At 21, Prefontaine was the youngest competitor who lined up. But he was undaunted, and with 1,500 metres to go he grew tired of the pedestrian pace and ran like a madman the rest of the way in a desperate effort to get to the finish line first.

A man of incredible self-belief

"The wonderful thing about Prefontaine was that he dismissed their reputations. He had this incredible belief in himself," reckoned three-time Olympian David Moorcroft who, as a 19-year-old, watched that race and would go on to be the 5000m world record holder and Commonwealth Games champion.

"It gives me a tingle down my spine. I was just starting university. That 5,000m final makes me think of Eugene and inspiration and showbiz and Hollywood and an amazing talent."

As the race drew to a close Prefontaine surged to the lead, again and again, and never gave in to the formidable task at hand. He ran full speed until he had nothing left. In the end, Viren of Finland took the gold medal with Gammoudi not far behind. Prefontaine absolutely ran out of gas in the last few metres and was caught from behind by a hard charging Ian Stewart for the bronze medal.

It may very well have been the most memorable fourth-place finish in the history of distance running.

"He made a few tactical errors and Viren and Gammoudi were the more clever ones," Moorcroft estimated.

"But you could never take away that wonderful aggression and belief that 'Pre' had. For me it was compelling watching it. It wasn't just a great race. It was one of those moments where you thought, 'I just want to be there. I want to do that. I want to be a part of that.' It was absolutely inspirational."

Prefontaine's life has been made into more than one Hollywood motion picture. His story has been told over and over again and so many of the people who are volunteering at Hayward Field at these world championships have a recollection of his exploits while he competed before the old East Grandstand at the University of Oregon. 

They smile when they reflect on his audacity and the flowing locks of his hair as he defiantly broke the tape at the end of a successful race.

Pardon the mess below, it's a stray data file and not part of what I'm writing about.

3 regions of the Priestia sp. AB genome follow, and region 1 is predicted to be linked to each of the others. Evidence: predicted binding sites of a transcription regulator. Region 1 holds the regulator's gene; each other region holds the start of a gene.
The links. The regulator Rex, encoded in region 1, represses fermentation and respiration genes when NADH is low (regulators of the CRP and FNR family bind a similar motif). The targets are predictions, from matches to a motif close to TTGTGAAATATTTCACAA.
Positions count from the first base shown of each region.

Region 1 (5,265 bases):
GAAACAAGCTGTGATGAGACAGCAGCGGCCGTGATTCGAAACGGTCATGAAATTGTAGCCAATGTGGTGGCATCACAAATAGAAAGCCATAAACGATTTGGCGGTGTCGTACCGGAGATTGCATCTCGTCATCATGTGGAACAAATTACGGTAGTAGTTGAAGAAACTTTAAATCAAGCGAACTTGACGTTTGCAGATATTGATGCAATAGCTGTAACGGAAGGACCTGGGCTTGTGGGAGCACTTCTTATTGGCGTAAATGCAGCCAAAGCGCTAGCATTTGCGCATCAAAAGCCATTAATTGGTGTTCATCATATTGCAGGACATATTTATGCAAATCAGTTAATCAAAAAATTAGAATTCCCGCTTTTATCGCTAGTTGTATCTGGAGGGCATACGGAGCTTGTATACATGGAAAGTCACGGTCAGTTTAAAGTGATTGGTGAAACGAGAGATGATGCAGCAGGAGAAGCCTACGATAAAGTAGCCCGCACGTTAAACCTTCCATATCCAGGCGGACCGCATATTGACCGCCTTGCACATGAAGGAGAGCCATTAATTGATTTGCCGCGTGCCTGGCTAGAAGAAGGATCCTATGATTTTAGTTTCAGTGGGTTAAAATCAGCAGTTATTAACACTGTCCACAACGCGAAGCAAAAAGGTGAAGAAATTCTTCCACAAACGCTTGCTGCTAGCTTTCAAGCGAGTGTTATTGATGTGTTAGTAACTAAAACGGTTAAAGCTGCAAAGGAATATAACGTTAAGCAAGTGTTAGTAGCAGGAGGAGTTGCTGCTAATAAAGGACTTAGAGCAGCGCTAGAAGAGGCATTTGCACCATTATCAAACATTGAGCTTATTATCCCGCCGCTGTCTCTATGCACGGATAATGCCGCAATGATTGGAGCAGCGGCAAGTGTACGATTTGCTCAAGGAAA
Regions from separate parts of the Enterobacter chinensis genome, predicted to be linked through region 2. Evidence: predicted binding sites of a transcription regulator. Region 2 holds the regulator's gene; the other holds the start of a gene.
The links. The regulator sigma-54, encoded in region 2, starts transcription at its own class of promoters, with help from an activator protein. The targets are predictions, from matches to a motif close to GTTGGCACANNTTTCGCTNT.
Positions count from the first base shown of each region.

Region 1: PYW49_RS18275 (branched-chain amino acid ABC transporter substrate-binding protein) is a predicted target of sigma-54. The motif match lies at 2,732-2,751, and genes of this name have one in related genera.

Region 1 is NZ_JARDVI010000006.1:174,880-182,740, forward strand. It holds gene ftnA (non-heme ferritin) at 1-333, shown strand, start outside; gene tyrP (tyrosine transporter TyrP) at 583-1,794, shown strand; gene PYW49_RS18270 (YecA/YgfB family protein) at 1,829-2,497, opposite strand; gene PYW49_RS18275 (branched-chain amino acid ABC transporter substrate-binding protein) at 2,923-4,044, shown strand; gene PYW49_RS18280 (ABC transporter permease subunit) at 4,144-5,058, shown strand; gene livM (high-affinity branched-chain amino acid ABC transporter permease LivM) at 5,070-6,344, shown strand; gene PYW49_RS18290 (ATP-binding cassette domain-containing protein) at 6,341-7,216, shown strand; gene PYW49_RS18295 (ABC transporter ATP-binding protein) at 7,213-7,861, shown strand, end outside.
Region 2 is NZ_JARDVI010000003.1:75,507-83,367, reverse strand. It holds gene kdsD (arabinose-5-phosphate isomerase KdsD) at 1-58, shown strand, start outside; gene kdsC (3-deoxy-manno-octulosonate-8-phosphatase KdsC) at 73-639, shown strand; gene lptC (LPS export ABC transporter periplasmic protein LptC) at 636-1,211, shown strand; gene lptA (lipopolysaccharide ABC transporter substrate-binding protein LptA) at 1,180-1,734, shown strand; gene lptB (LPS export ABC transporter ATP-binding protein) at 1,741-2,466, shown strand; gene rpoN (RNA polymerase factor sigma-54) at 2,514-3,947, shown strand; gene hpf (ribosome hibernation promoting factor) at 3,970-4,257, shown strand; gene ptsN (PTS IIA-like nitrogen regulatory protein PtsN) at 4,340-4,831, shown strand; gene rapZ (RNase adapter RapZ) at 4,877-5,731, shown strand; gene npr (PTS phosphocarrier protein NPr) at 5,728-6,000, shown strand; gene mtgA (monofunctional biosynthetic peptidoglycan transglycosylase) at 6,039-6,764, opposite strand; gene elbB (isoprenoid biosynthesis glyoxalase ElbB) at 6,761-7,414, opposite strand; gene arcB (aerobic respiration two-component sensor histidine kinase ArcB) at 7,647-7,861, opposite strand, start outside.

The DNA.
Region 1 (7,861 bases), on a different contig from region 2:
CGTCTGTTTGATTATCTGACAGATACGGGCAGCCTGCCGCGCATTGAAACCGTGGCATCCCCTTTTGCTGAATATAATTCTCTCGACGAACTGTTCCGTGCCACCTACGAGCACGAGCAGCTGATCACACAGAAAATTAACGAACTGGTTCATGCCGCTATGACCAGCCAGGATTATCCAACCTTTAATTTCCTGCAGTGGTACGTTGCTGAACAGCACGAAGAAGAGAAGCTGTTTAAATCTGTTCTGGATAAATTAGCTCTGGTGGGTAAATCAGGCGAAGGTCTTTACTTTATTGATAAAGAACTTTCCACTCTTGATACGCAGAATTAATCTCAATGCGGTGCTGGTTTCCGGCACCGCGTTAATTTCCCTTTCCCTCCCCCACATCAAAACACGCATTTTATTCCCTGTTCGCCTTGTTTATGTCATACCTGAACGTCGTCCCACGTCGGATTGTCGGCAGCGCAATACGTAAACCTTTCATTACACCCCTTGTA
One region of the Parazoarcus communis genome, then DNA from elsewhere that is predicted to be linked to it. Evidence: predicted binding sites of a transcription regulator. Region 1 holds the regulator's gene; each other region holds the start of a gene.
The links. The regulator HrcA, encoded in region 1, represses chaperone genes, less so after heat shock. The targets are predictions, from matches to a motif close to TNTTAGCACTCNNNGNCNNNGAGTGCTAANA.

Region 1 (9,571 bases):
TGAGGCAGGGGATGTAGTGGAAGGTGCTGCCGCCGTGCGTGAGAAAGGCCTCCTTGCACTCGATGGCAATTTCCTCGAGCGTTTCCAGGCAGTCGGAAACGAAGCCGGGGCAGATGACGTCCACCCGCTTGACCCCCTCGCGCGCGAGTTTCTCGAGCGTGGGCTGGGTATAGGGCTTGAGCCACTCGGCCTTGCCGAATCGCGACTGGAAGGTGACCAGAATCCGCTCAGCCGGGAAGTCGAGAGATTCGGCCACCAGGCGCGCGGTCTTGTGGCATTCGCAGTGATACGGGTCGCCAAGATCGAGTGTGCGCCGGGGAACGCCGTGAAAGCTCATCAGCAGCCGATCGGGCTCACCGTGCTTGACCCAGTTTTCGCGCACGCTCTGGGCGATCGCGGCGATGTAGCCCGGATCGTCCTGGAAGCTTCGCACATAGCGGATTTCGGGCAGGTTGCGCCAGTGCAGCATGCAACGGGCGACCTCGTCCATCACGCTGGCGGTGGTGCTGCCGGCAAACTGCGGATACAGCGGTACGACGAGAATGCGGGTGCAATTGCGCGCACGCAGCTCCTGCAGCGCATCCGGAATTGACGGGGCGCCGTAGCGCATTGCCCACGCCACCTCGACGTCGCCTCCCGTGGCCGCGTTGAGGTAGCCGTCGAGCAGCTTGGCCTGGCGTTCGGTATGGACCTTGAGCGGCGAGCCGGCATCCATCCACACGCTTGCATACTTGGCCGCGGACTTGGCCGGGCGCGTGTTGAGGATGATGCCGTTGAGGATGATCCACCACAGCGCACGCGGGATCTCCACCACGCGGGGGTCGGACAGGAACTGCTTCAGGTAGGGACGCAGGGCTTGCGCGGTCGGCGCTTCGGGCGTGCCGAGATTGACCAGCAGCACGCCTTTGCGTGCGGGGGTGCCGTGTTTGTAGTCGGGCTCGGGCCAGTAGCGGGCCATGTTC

"He was part of the revolution in the United States that had people taking to running. People were inspired to run because of him."​​​​​- Three-time Olympian Dave Moorcroft on Prefontaine's legacy

There is a statue of "Pre" outside the Nike store in downtown Eugene that is surrounded by luscious flowers and many come to admire it. They pay homage to the ethereal presence of someone who perished before his vast potential could be realized.

Not far from the memorial, there are running trails that bear Prefontaine's name and people from all over the planet flock here to follow in his footsteps. 

"He was part of the revolution in the United States that had people taking to running. People were inspired to run because of him," Moorcroft figured.

"I'm pretty sure that he would have broken world records and I'm fairly sure he would have gone on to get Olympic medals, but we'll never know. Maybe in a weird kind of way it's what we don't know that makes his story more compelling."

What could have been

As the crowd gathered at the threshold of "Pre's Rock," a sense of wonder seemed to pervade the mood of everyone there regardless of age.

How great could "Pre" have been had he lived to race at the Olympics again?

"It's part of the lore of distance running," David Moorcroft concluded with a knowing smile.

"He was such a hero and people are so captivated by him. Legends are created in many different ways. For Steve Prefontaine only part of the story was his race in Munich. It's everything else wrapped around it that makes it so special."

I had made it a point to visit "Pre's Rock" while at these World Championships and as I walked away, I was aware that I had been in the presence of something enduring and powerful.

It seems to me that Steve Prefontaine's lasting legacy is a testament to the fleeting potential of youth.


Scott Russell has worked for the CBC for more than 30 years and covered 14 editions of the Olympics. He is a winner of the Gemini Award, Canadian Screen Award and CBC President's Award. Scott is the host of Olympic Games Prime Time and the co-Host with Andi Petrillo of Road to the Olympic Games. He is also the author of three books: The Rink, Ice-Time and Open House."